“I forgot my glasses.” When’s the last time you heard a friend or family member say this? When they were asked to fill out a form, or look at a bus timetable, or find a number in the phone book? Next time you hear these four magic words, listen closely: nine times out of ten, they mean far more than meets the eye.
Here’s the thing: you’re reading this column right now, but in all likelihood, you know someone who can’t. You just may not realize it. Illiteracy among adults is rampant in our society, and particularly so in New Orleans, but thankfully, we can do something about it. Each of us.
Full disclosure first: I’m an occasional volunteer at the YMCA Adult Education Services (YES), helping them out with basic office tasks. But it’s also where I learned the extent of the problem that faces us. And the problem is massive: a 2003 study by the National Center for Education Statistics found that 90 million adults in America read and do math at the two lowest levels, what they call “basic” and “below basic.” Here in Louisiana, the NAAL found that one in six adults reads at that lowest level, and here in New Orleans, over 60% of adults can’t read past an eighth-grade level.
One in six. Think about it: if you have a family of twelve adults, this means that on average, two of your relatives – your aunt, your cousin, even one of your parents – may be in need of some help. But the point is, you may not know it. According to Shannan Cvitanovic of YES, adults are particularly skilled at developing strategies to hide their lack of literacy, including pretending otherwise, or asking other people for help. She tells me she was once in Walgreens, when a middle-aged woman asked her advice on which birthday card to get her daughter – and handed Shannan, for inspection, a bereavement card, completely unaware of what it said.
It’s stories like these that plague us. If we can’t tell the difference between greeting cards, how can we read a newspaper, or fill out a job application, or punch a ballot – in short, engage in the most basic functions of our democracy? I remember once sitting in the YMCA office, just making copies, when the phone rang out of the blue. Shannan picked it up, and spent the next half hour persuading a young woman not to drop out of high school, a woman who was in tears because of the difficulty of her classwork, and the fear that she might fail before she had the opportunity to leave.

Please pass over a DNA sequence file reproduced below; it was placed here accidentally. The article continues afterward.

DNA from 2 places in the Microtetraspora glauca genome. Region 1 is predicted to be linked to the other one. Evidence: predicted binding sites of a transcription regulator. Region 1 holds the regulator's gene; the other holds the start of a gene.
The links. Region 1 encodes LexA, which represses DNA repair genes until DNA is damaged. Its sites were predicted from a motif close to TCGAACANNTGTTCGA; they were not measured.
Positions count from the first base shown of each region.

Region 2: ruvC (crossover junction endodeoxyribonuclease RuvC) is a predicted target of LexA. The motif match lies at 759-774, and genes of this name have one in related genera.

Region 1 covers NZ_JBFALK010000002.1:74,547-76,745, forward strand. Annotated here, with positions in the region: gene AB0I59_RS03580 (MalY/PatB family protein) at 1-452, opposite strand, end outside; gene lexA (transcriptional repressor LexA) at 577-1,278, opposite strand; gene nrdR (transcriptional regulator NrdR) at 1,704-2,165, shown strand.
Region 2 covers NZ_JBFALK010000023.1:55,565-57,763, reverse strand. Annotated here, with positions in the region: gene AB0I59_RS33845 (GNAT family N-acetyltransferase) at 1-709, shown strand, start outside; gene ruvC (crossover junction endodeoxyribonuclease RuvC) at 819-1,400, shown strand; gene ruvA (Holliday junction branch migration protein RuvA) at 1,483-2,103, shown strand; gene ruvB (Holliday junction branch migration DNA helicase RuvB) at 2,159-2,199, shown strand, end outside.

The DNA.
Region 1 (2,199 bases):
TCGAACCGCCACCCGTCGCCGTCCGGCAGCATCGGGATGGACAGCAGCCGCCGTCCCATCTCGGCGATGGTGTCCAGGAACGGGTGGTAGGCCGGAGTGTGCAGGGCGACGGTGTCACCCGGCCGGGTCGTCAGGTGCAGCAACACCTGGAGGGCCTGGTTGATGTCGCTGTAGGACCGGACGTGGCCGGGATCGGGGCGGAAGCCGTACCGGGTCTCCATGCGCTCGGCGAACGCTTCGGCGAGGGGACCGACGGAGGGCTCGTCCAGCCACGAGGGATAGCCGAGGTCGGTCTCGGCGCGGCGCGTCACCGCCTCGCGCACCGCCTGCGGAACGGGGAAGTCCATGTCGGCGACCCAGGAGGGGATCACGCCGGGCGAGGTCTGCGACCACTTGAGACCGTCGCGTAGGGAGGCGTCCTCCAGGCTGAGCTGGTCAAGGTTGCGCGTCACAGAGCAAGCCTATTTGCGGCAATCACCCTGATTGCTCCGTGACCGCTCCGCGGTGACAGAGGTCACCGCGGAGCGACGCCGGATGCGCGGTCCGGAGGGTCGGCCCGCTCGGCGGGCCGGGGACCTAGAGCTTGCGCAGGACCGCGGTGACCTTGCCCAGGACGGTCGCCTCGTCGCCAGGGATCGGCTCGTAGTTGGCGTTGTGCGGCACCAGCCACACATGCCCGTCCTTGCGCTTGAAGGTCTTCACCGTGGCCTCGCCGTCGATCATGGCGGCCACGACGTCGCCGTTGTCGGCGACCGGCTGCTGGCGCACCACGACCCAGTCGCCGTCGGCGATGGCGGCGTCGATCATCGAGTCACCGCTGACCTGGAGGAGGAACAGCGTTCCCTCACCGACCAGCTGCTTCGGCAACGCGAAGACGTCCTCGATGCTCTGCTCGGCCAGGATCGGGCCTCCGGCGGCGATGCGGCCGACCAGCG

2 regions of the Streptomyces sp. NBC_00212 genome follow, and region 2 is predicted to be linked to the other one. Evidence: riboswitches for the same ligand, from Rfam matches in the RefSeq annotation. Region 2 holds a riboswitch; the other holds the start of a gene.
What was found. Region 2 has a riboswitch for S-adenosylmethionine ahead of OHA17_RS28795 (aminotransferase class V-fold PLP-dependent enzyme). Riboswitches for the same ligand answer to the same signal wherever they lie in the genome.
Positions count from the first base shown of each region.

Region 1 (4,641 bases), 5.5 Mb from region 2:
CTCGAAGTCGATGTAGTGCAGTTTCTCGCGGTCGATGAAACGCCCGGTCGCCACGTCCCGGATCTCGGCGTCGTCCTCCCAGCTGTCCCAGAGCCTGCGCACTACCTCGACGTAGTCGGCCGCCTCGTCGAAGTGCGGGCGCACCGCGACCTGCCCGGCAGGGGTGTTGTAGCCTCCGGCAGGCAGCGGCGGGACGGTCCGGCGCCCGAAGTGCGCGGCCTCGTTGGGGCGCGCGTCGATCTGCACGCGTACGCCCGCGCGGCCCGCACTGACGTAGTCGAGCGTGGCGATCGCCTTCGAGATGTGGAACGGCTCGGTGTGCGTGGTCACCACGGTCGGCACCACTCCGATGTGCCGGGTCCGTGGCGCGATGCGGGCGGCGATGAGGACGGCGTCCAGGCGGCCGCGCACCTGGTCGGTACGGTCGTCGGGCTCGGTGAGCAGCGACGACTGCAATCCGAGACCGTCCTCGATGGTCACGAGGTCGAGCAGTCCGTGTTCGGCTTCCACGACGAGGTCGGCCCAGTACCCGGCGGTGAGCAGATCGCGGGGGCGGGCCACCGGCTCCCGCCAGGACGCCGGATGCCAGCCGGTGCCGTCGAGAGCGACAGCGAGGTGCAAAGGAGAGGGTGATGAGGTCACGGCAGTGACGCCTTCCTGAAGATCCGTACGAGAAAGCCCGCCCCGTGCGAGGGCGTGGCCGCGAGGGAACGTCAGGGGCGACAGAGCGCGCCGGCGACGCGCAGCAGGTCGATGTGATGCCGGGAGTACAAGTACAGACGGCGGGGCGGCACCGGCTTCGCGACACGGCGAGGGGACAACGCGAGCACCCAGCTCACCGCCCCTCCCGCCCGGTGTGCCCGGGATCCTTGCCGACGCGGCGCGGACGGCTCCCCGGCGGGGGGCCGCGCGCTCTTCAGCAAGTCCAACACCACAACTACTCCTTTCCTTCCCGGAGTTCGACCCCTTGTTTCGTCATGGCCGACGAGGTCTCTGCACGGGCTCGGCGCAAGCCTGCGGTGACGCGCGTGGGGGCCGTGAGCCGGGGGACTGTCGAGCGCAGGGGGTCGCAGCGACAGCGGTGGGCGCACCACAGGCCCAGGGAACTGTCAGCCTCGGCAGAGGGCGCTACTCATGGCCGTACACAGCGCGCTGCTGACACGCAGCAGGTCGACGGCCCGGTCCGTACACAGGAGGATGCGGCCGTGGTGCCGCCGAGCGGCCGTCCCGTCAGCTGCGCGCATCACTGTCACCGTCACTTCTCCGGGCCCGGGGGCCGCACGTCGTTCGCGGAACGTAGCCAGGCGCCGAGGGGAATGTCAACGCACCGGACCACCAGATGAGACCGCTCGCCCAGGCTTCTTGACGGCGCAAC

Thankfully, this young woman decided to stay in school, but these calls, and calls like them, come every day – which comes as no surprise, when the same study found that over 800,000 adults in Louisiana are in need of help. But the good news is that help is here: YES already maintains two facilities – in the New Orleans Public Library main branch on Loyola Avenue, and in Central City at Harmony Oaks on Washington Avenue – and is planning to open a new facility in September in New Orleans East, a neighborhood badly in need of social services. They’re also looking to start a literacy training program at the new Rosa Keller library, and are on the lookout for volunteers.
Those signs are encouraging across the city, but closer to home, encouragement starts with us. It may not be the easiest conversation, but if you know someone who’s struggling with reading or math, or even think you do, encourage them to take that step and call. You’ll know the best way to talk to them: whether they’re your friend, your family member, your coworker, or someone who sits next to you in a worship service. “Our students are heroes just for showing up,” the staff at the YMCA like to say. They’re right: it takes courage for the students to walk through that door, but it’s our responsibility to show them where it is.
The YES offices at the Loyola Avenue branch are open every weekday from 10-5, and at Central City from 9-1. They offer daily classes at all levels, all absolutely free: they’ll work with anyone who feels they need it. Progress is gradual, but it’s real. Four more magic words: give them a call. 504-596-3842, or the YMCA website.
Benjamin Morris is the author of Coronary, a poetry collection, and The Bella, a novella. Around town, he can be found catching music on Frenchmen, crawling the galleries on St Claude, playing soccer in City Park, or tending bar at the Sovereign Pub Uptown. His column appears on Sundays. He can be reached at firstname.lastname@example.org.